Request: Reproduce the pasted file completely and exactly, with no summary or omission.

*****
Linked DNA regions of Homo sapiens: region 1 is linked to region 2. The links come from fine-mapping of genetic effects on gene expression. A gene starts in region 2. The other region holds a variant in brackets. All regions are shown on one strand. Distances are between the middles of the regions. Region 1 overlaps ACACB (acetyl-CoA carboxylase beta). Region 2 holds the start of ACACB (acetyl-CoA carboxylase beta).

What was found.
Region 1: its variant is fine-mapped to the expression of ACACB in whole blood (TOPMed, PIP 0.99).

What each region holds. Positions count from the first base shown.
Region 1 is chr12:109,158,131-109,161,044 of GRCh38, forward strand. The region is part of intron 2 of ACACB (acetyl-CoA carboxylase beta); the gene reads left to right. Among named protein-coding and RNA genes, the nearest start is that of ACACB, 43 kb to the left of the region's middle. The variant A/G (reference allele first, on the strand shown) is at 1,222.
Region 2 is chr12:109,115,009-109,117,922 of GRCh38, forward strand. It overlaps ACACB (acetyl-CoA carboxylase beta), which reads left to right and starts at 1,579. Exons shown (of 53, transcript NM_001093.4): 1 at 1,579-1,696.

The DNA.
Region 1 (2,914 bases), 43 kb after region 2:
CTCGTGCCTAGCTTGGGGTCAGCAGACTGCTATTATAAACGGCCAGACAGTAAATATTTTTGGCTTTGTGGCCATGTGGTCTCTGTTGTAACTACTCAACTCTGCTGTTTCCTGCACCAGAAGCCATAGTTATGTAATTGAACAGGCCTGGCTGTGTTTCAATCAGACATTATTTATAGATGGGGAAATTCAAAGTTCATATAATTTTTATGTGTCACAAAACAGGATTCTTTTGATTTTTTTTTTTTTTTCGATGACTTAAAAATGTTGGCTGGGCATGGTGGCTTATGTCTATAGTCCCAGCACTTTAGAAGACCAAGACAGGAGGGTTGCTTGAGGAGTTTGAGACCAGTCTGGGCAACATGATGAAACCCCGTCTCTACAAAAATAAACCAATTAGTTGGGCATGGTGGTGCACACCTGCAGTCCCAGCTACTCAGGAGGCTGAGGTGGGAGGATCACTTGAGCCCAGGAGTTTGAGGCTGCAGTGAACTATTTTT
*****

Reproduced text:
Linked DNA regions of Homo sapiens: region 1 is linked to region 2. The links come from fine-mapping of genetic effects on gene expression. A gene starts in region 2. The other region holds a variant in brackets. All regions are shown on one strand. Distances are between the middles of the regions. Region 1 overlaps ACACB (acetyl-CoA carboxylase beta). Region 2 holds the start of ACACB (acetyl-CoA carboxylase beta).

What was found.
Region 1: its variant is fine-mapped to the expression of ACACB in whole blood (TOPMed, PIP 0.99).

What each region holds. Positions count from the first base shown.
Region 1 is chr12:109,158,131-109,161,044 of GRCh38, forward strand. The region is part of intron 2 of ACACB (acetyl-CoA carboxylase beta); the gene reads left to right. Among named protein-coding and RNA genes, the nearest start is that of ACACB, 43 kb to the left of the region's middle. The variant A/G (reference allele first, on the strand shown) is at 1,222.
Region 2 is chr12:109,115,009-109,117,922 of GRCh38, forward strand. It overlaps ACACB (acetyl-CoA carboxylase beta), which reads left to right and starts at 1,579. Exons shown (of 53, transcript NM_001093.4): 1 at 1,579-1,696.

The DNA.
Region 1 (2,914 bases), 43 kb after region 2:
CTCGTGCCTAGCTTGGGGTCAGCAGACTGCTATTATAAACGGCCAGACAGTAAATATTTTTGGCTTTGTGGCCATGTGGTCTCTGTTGTAACTACTCAACTCTGCTGTTTCCTGCACCAGAAGCCATAGTTATGTAATTGAACAGGCCTGGCTGTGTTTCAATCAGACATTATTTATAGATGGGGAAATTCAAAGTTCATATAATTTTTATGTGTCACAAAACAGGATTCTTTTGATTTTTTTTTTTTTTTCGATGACTTAAAAATGTTGGCTGGGCATGGTGGCTTATGTCTATAGTCCCAGCACTTTAGAAGACCAAGACAGGAGGGTTGCTTGAGGAGTTTGAGACCAGTCTGGGCAACATGATGAAACCCCGTCTCTACAAAAATAAACCAATTAGTTGGGCATGGTGGTGCACACCTGCAGTCCCAGCTACTCAGGAGGCTGAGGTGGGAGGATCACTTGAGCCCAGGAGTTTGAGGCTGCAGTGAACTATTTTT